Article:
Today we start a new multi-part series showcasing the careers of some independent Non-Executive Directors (NEDs). Our intention with this series is to share examples of journeys in practice across different markets and different industries within financial services to inspire you to reflect on your own careers and aspirations. We trust that these features will also complement our previous articles on:
The Institute of Directors operates in a number of countries, and provides helpful resources to those performing or aspiring to such roles. Examples are the United Kingdom and Southern Africa, and similar bodies in the United States and Australia are linked to later in the article. Also, if you are an actuary, the Institute and Faculty of Actuaries has a NED Member Interest Group (MIG) that I’d encourage you to join. Their LinkedIn presence is accessible here: https://www.linkedin.com/groups/7430820/ Please do let me know if similar groups exist in your professions, and I’ll mention them too.
As described in previous articles, the main role of NEDs is to guide their organisations in a statutory capacity. Seamus Creedon, NED MIG chair, writes in "The Actuary" magazine that “corporate governance is the toughest of team sports” and explains that “good NEDs will use their skills and experience to aid the collective understanding of the whole board. A good board will be diverse [ito its members’] backgrounds, experiences and genders.”
For brevity, our shorthand NED includes iNEDs (independent NEDs) – some countries emphasise when a director is independent but others don’t. Eagle-eyed readers may spot this series’ vignettes in magazines of some of our members’ professional organisations over the coming months – I’ve tried to align my dates of sharing them here with the magazine publications as far as possible, although their versions differ, including in length. Do let us know if you see them in your magazine.
Read on for the stories, reflections and suggestions of three NEDs internationally: Lusani Mulaudzi, Hazel McNeilage and Tony Lally.
One of my professional bodies arranges sessions for its members involved in and/or interested in Non-Executive Director roles, and I particularly enjoy attending those sessions. As an experienced professional myself, I find the interaction and discussions at these events both enlightening and inspiring – debating practical situations with fellow professionals and learning from their decades of wisdom about possible approaches to challenges, what works and what doesn’t, and applying professional judgement.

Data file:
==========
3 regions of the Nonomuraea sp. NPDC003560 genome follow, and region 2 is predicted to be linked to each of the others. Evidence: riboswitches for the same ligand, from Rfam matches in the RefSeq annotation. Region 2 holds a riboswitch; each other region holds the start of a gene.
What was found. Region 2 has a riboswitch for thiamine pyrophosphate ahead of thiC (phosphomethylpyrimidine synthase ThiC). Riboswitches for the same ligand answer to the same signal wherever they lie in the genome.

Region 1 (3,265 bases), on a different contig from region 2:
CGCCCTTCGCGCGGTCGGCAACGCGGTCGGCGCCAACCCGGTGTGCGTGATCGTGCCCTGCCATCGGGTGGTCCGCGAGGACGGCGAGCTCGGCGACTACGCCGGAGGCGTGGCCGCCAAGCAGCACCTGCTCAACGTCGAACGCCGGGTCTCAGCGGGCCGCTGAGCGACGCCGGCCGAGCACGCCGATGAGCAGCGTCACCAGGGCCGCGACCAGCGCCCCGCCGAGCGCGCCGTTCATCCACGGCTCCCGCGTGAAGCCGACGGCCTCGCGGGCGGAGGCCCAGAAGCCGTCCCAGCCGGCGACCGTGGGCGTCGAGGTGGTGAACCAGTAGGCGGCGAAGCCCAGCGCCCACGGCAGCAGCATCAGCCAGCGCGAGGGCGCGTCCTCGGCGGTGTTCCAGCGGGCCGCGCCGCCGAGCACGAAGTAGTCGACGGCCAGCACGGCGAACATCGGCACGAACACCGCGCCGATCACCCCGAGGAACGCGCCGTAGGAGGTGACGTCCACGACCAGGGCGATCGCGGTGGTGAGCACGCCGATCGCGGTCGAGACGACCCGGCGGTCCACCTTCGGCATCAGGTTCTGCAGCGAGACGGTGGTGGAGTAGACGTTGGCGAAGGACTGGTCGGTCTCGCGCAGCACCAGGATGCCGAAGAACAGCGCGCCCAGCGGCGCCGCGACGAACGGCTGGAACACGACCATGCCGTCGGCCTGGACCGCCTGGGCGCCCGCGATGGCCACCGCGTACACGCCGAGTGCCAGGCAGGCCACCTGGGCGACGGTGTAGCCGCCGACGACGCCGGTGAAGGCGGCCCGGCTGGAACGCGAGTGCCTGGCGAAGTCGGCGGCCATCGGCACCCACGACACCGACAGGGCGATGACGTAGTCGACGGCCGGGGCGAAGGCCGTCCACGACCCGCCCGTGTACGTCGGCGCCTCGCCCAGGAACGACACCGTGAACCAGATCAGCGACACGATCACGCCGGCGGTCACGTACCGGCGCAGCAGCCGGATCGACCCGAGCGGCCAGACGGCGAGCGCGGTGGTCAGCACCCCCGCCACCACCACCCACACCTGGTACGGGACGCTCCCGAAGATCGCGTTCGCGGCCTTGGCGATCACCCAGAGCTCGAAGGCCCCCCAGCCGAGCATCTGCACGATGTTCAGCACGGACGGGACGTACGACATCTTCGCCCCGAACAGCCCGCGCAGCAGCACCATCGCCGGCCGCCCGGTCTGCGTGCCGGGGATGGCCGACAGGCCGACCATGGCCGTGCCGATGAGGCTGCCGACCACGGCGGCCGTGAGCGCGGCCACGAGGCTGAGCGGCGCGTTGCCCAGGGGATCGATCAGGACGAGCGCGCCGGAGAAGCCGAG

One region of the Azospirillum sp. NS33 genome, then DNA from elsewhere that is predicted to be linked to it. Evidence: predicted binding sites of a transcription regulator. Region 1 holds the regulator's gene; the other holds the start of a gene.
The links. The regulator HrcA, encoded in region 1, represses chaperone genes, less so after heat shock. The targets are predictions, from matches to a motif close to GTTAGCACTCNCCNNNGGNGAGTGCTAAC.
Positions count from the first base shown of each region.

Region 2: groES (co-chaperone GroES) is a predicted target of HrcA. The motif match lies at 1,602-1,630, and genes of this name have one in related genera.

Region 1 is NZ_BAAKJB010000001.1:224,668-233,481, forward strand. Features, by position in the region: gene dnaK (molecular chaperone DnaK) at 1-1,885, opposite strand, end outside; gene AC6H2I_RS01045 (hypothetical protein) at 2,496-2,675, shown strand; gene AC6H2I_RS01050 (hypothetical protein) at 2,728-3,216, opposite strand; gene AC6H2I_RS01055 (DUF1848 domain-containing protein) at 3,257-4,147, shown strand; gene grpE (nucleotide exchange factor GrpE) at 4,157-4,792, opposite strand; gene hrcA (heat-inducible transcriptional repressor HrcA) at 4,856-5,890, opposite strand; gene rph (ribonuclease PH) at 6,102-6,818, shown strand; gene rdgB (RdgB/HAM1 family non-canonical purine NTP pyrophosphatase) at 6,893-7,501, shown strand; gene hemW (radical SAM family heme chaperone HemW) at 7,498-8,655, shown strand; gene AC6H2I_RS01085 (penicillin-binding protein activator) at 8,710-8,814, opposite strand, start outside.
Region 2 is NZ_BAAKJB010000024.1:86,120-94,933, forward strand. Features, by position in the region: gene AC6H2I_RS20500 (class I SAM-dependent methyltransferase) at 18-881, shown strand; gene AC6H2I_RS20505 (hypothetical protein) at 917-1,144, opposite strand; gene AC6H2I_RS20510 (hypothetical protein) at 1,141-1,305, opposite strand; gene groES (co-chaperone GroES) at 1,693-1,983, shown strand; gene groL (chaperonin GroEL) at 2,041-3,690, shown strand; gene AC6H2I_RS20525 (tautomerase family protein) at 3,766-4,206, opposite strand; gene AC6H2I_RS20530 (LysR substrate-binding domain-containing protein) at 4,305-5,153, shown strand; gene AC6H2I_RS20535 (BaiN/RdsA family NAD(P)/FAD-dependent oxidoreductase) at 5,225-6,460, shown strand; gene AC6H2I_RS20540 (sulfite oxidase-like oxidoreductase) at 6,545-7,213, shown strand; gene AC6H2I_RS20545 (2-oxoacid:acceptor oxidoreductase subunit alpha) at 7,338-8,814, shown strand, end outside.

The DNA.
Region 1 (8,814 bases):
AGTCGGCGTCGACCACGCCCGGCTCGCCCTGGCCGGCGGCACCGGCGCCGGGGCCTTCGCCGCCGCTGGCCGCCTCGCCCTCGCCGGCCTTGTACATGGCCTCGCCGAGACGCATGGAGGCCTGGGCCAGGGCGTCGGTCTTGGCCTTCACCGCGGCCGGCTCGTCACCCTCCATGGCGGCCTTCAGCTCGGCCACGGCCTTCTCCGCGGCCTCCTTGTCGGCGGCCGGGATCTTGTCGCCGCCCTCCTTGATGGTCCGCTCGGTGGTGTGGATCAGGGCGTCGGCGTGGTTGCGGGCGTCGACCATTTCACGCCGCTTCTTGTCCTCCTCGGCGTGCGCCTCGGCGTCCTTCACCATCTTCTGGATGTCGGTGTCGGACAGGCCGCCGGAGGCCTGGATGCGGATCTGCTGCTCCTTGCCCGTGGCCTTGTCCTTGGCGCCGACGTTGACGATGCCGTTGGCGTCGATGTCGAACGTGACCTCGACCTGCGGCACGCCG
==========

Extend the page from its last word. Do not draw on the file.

It’s partly the value I’ve gained from participating in those events, and other discussions with the leaders involved, that inspired me to write a number of articles for Non-Executive Directors (NEDs), and share them all with you on our website. We hope you find them useful at different stages along your own exploration of (and fulfilment of) these roles.
This article is based on a position paper on mentorship for governing body members by the Corporate Governance Network (CGN), a forum set up by the Institute of Directors (IoD) in South Africa and PwC, the multinational professional services firm. The CGN describes itself as a “forum for professionals in the corporate governance field to amass their combined knowledge and experience to provide directors and senior executives with the tools to understand and implement sound governance”.
It builds on our previous NED-focused article which shared the IoD’s advice for future NEDs and concluded with discussion on evaluation of your performance as a NED, plus how the IoD highly recommends mentorship as it provides “valuable support, advice and insight into complex problems”. However, the IoD also noted that “careful thought needs to be given to the nature of the relationship and individual responsibilities within the [specific] context”.
Read more for discussion around the why and who of NED mentoring, differences in skills required of executives and non-executives, areas where mentoring and skills development can help NEDs, and skills required from mentors.
In preparation for a series of interviews with Non-Executive Directors (including independent ones i.e. iNEDs) for my profession’s magazine, I’ve been doing research around the topic, and came across a helpful report by the Institute of Directors (IoD) in South Africa. The report is based on an online survey by the IoD on the recruitment, selection and appointment process for NEDs. It also references a spread of international reports for those interested in wider reading, and concludes with an overview of advice for potential NEDs and advice for nomination committees themselves.
In this article, I focus on its advice for individuals rather than the companies. Some of the advice is specific to NED roles (such as treating the interview as a discussion among potential peers), while some is relevant to general job applications as well (such as tailoring your application to the role and its requirements). In future months, we’ll share with our readers aspects of my interviews with individual NEDs, their career journeys and their tips for others considering becoming NEDs too, alongside publication of their profiles in the professional magazines.
Read more to explore the reasons companies search for new NEDs and where they look, the attributes required of NED candidates, and the IoD’s advice on preparing your application, preparing for the interviews, considering an offer, and adding value once on board.